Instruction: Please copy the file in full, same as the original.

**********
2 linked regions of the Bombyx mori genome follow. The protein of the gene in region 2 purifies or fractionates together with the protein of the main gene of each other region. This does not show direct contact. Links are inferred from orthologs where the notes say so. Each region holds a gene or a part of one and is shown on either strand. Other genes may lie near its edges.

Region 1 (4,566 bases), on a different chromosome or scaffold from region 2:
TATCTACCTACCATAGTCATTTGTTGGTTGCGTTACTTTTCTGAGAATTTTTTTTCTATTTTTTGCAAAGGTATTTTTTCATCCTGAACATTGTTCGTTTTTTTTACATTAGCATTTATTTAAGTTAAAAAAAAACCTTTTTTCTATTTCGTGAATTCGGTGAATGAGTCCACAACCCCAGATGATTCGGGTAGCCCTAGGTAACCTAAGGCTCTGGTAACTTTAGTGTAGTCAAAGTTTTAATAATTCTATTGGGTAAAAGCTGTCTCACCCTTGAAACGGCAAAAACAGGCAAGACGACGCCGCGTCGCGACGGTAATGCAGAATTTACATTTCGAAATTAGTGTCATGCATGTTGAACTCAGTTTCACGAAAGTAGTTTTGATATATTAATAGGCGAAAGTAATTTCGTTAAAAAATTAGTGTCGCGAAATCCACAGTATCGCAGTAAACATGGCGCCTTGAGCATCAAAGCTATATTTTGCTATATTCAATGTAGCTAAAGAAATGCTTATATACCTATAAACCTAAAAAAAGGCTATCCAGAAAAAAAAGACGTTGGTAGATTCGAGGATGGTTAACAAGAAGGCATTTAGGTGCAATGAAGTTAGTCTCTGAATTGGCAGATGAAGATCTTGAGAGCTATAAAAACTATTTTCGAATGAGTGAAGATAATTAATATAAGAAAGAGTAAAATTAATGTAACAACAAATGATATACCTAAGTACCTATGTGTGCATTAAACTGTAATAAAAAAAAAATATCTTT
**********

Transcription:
2 linked regions of the Bombyx mori genome follow. The protein of the gene in region 2 purifies or fractionates together with the protein of the main gene of each other region. This does not show direct contact. Links are inferred from orthologs where the notes say so. Each region holds a gene or a part of one and is shown on either strand. Other genes may lie near its edges.

Region 1 (4,566 bases), on a different chromosome or scaffold from region 2:
TATCTACCTACCATAGTCATTTGTTGGTTGCGTTACTTTTCTGAGAATTTTTTTTCTATTTTTTGCAAAGGTATTTTTTCATCCTGAACATTGTTCGTTTTTTTTACATTAGCATTTATTTAAGTTAAAAAAAAACCTTTTTTCTATTTCGTGAATTCGGTGAATGAGTCCACAACCCCAGATGATTCGGGTAGCCCTAGGTAACCTAAGGCTCTGGTAACTTTAGTGTAGTCAAAGTTTTAATAATTCTATTGGGTAAAAGCTGTCTCACCCTTGAAACGGCAAAAACAGGCAAGACGACGCCGCGTCGCGACGGTAATGCAGAATTTACATTTCGAAATTAGTGTCATGCATGTTGAACTCAGTTTCACGAAAGTAGTTTTGATATATTAATAGGCGAAAGTAATTTCGTTAAAAAATTAGTGTCGCGAAATCCACAGTATCGCAGTAAACATGGCGCCTTGAGCATCAAAGCTATATTTTGCTATATTCAATGTAGCTAAAGAAATGCTTATATACCTATAAACCTAAAAAAAGGCTATCCAGAAAAAAAAGACGTTGGTAGATTCGAGGATGGTTAACAAGAAGGCATTTAGGTGCAATGAAGTTAGTCTCTGAATTGGCAGATGAAGATCTTGAGAGCTATAAAAACTATTTTCGAATGAGTGAAGATAATTAATATAAGAAAGAGTAAAATTAATGTAACAACAAATGATATACCTAAGTACCTATGTGTGCATTAAACTGTAATAAAAAAAAAATATCTTT